A hundred years ago this July just gone perhaps the largest military disaster of recent times began. Over the course of 4 years around 17 million people, both military and civilian, were killed when the various empires of the world, to borrow a phrase, decided it was too hard not to fight anymore (which is a very basic version of events but works here for sake of brevity). I am, of course, referring to the First World War. And since it’s been a whole century it’s become the theme of the year to commemorate it. As you can predict this has become a bit of a media circus in the UK, and not one I personally feel is wholly appropriate given the circumstances.
The First World War, or Great War, or whatever your local name for it is, was, of course, a tremendous waste of life and resources, with the old empires of Europe trying to one up each other in the manner they had been doing for centuries only with technology that rendered the old ways badly obsolete. It was simultaneously the last old fashioned- and the first modern- war and one that didn’t need to happen. There was no real ideology involved, at least not in opposition to one another, as all the major combatants were essentially similar empires that were dragged into conflict by a confusing web of treaties and alliances. Millions of ordinary people were killed fighting under officers who had no real experience with the modern technology, in a war that was essentially an imperial dick-waving contest. It is absolutely important that we remember this absolute waste however it is increasingly clear that we’ve distorted the history of it all in recent years, which has come to a head with the centenary.
Every media outlet predictably has it’s own take on the history of it, generally dictated by the viewpoint of the audience it strives for. The right wing press in the UK, for instance, goes straight in with the rather jingoistic “they died for this country and it was a noble and glorious victory at the end,” totally ignoring the fact it was that kind of thinking that led an entire generation to their deaths in the trenches. Even the more centre- and left-wing- outlets seem to be heading more down the “celebration” route rather than remembrance, which, as I outlined above, strikes me as wholly inappropriate. Sadly this seems to be the way the government is promoting the centenary, totally ignoring the absolute horror that came out of the front lines. In general I find glorifying war a rather uncomfortable thing to behold, but when it’s the wholesale celebration of one of the worst in recent times the effect is multiplied by several orders of magnitude.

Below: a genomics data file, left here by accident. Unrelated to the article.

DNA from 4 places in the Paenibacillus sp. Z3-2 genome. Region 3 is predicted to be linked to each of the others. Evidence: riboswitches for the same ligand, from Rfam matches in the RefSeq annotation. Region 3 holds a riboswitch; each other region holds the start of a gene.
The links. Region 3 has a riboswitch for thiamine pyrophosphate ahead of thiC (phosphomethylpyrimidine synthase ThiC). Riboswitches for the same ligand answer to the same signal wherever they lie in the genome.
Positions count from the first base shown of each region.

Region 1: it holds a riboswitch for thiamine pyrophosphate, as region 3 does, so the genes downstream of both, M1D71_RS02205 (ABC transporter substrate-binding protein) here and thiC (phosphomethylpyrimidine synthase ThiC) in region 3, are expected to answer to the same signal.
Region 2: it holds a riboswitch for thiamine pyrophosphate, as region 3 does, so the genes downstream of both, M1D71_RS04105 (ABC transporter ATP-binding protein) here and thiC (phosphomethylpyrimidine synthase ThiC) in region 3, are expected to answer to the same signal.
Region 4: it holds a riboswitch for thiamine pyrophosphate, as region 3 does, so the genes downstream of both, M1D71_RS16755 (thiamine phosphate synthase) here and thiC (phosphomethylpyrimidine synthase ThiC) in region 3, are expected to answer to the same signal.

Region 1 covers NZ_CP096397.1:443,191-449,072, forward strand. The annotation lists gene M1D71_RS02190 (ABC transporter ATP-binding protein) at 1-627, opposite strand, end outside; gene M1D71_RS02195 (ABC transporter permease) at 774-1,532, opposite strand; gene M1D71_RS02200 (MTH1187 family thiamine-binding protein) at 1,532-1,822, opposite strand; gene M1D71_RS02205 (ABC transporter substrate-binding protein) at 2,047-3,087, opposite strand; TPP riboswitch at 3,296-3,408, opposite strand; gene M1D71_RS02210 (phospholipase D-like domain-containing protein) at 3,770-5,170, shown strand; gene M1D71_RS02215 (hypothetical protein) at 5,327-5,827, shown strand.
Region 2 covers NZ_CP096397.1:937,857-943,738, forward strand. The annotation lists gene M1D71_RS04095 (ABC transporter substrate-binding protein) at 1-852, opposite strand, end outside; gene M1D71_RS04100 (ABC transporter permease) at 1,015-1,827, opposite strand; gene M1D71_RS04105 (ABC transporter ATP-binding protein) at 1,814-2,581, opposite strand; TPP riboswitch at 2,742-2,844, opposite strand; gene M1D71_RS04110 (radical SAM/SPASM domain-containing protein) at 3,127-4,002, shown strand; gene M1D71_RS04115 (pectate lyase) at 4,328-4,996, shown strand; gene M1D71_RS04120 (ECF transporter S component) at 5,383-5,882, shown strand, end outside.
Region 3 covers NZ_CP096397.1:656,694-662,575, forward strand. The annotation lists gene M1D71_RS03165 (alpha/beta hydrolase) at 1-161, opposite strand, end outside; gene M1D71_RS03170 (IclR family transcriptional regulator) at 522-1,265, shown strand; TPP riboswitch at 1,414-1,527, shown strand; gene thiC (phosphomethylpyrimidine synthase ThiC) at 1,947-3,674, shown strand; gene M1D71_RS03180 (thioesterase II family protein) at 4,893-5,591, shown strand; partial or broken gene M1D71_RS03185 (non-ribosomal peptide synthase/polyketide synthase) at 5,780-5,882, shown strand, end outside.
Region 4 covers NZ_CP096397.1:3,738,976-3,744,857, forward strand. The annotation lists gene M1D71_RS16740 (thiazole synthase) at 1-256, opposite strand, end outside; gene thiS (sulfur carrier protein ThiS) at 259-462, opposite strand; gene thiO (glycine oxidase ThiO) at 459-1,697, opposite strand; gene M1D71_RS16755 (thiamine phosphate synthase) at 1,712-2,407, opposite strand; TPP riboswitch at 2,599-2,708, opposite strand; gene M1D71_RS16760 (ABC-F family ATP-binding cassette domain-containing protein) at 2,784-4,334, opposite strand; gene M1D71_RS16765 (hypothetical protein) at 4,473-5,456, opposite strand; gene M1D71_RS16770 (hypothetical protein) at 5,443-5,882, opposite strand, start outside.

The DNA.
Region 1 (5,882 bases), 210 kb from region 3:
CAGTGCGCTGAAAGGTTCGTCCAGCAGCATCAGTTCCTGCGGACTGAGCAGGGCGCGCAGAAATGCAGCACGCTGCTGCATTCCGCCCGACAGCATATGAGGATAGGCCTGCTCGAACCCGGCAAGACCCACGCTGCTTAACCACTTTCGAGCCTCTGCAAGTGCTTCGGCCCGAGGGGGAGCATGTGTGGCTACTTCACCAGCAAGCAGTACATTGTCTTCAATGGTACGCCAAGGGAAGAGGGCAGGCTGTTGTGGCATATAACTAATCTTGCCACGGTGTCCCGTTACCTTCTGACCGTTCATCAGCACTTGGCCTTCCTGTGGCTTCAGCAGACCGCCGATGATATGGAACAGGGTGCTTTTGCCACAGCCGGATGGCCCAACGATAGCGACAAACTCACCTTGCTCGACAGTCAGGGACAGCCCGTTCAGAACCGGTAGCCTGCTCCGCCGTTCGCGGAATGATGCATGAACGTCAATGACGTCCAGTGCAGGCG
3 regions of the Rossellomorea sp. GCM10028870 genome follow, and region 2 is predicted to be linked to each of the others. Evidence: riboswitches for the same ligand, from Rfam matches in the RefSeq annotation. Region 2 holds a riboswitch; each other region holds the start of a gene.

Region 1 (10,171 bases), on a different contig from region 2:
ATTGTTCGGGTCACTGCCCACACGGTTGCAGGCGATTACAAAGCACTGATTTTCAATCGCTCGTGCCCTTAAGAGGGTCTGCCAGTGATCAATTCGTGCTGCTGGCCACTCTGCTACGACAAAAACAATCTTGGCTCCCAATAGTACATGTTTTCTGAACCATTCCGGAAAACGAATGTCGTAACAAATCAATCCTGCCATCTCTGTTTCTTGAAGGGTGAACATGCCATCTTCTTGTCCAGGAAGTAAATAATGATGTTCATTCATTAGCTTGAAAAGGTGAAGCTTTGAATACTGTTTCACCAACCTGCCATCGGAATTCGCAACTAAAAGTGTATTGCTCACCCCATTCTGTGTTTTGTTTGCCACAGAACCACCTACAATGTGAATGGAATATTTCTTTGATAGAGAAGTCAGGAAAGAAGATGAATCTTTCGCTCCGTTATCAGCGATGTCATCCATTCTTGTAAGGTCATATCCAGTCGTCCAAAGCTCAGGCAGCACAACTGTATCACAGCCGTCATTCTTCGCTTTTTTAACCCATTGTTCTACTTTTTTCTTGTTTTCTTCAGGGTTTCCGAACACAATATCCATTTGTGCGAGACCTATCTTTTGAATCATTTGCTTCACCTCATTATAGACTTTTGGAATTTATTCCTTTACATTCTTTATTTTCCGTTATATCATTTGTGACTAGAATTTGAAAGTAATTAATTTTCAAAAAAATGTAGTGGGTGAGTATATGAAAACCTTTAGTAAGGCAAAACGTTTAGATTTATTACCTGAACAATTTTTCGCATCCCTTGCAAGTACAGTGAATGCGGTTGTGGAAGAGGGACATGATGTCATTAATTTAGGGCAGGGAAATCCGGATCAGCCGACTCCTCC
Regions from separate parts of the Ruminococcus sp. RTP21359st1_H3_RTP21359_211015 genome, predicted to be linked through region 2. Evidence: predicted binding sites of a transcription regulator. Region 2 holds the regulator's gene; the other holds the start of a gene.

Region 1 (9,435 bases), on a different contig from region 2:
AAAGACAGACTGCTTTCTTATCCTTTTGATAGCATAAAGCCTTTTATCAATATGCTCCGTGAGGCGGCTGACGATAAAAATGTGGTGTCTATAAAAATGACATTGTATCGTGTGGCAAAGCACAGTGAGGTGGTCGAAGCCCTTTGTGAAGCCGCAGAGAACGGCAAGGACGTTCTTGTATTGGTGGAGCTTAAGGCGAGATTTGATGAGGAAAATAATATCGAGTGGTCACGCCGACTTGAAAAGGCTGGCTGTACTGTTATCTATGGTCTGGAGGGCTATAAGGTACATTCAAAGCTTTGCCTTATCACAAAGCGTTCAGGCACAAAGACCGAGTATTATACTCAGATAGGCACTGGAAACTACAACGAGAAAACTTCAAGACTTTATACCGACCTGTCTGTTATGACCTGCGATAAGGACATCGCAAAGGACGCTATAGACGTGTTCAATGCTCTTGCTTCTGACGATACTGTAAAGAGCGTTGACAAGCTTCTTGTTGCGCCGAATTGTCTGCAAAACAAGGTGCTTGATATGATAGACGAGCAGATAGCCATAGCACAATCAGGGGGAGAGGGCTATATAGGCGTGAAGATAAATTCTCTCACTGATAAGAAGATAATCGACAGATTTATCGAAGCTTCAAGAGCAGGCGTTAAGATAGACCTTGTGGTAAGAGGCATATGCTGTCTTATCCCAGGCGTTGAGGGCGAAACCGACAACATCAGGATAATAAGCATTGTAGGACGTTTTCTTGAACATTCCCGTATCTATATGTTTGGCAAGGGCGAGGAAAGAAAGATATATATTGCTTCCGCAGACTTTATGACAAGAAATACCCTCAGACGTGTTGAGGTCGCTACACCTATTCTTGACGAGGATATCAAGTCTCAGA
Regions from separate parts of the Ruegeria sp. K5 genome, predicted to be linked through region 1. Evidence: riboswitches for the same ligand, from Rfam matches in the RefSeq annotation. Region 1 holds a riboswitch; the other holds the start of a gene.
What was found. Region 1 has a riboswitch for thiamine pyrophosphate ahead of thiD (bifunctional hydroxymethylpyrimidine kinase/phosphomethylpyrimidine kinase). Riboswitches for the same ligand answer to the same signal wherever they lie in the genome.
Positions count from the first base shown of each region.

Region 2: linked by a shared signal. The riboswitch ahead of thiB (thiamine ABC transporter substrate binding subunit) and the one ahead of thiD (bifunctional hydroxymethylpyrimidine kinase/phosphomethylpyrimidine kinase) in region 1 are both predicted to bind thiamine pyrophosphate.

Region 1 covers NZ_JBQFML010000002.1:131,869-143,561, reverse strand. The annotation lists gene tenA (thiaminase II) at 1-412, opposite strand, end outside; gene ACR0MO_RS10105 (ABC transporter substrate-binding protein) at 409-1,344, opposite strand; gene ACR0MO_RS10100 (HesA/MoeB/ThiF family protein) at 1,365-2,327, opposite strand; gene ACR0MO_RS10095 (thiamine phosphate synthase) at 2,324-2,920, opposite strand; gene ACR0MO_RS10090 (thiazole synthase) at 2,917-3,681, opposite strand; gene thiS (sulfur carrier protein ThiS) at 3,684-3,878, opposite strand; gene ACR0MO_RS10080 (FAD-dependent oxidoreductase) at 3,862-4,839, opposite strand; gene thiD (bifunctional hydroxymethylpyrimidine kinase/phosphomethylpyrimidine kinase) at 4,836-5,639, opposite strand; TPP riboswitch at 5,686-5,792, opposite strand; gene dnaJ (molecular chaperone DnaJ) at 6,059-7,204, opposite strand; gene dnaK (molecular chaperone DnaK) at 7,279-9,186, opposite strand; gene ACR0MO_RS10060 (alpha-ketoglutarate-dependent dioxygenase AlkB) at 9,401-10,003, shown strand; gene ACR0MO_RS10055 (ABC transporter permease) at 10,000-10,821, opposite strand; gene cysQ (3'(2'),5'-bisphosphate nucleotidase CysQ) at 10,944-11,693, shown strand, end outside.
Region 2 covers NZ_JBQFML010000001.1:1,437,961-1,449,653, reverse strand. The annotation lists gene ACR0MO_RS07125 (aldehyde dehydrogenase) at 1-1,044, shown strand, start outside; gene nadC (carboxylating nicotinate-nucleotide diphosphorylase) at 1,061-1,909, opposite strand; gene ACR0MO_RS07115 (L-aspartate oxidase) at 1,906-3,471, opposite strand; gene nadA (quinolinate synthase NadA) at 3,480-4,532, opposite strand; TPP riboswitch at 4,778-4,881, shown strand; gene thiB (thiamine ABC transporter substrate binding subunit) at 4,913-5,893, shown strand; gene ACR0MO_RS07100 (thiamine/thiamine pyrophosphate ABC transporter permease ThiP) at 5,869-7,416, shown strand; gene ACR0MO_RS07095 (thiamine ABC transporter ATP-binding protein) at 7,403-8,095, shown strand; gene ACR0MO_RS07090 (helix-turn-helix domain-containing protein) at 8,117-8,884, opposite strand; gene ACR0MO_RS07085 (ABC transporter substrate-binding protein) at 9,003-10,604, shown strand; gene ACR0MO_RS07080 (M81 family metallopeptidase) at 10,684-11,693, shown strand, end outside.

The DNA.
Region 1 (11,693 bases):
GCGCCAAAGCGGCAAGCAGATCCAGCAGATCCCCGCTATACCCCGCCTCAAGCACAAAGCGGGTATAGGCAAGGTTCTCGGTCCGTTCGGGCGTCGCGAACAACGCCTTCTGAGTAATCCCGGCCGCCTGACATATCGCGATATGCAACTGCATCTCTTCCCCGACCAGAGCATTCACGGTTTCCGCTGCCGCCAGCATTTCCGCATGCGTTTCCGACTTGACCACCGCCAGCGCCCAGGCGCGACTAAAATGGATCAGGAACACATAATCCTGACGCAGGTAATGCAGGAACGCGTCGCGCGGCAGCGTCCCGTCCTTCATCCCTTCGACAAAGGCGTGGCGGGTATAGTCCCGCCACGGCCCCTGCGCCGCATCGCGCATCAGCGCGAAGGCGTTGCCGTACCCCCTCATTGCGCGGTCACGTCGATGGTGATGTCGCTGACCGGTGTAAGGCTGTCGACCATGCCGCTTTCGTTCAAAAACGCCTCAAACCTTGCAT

In the UK there also seems to be a rather Anglo-centric feel to the commemorations. Everywhere is quick to mention “the brave tommies” and their exploits, but often forgets that there were more than the British contingent involved. The French, Belgian, Italian and American involvement on the Western Front, for instance, is often totally overlooked, as is the Russian Empire’s eastern front and many others. The involvement of Japan and Italy is often forgotten completely when talking about the era. Even within the overall label of “Britain” it seems British outlets also forget how expansive the Empire was at the time, and how pretty much every corner of it contributed troops who fought and died alongside the Europeans or had their own fronts with equal outcomes (Gallipoli for the New Zealand and Australian army instantly comes to mind). Which is to say nothing about the lack of acknowledgement of how bad the war was for the Central Powers also.
Commemorating the start of a war also doesn’t sit entirely right with me. Don’t get me wrong, it is important we remember such historically significant dates, but surely the national commemorations would be better suited to marking the end of such a disastrous event, or even certain events within it as has been seen by the 70th anniversary of D-Day from the Second World War. Indeed, Remembrance Day, also known as Armistice Day, has become a yearly event in Commonwealth Countries and a number of other nations, which is specifically timed to be on the anniversary of the treaty signing that ended the war and has occurred yearly, in the UK at least, since 1919 and has been expanded to include remembering all UK, Empire (when such a thing still existed) and Commonwealth service personnel that have fallen in battle since. While it does have it’s own issues, such as the politicising of the poppy symbol associated with it and the current feel of nationalism that many try to attach to it (to the point where one former Prime Minister suggested the 11th of November for a “Britishness Day” though this was quickly dropped if I recall) this yearly ceremony, which is still treated as a very somber occasion which is fully appropriate for what it is intended for.
The subject of the First World War is one I have very powerful feelings over, and it is an event I don’t believe should be forgotten. My studying the war and it’s immediate aftermath during my school years had a profound effect on me, especially after a visit to a German war grave site in Belgium which I consider one of the most soul-crushing events in my life and part of why I am now something of a pacifist. Despite my criticisms here I do believe we should make sure something is done to remember the events of 1914 to 1918, just the fact we seem to be veering into the realms of celebration is somewhat distasteful. Thought is required when talking about such events, and we need not just to remember that it happened, but the effects it had on society, on politics and on the world that followed on from it.
Until next time,
—Lest we forget.
(And credit where it’s due to the Roger Waters song Southhampton Dock from Pink Floyd’s The Final Cut for the title there)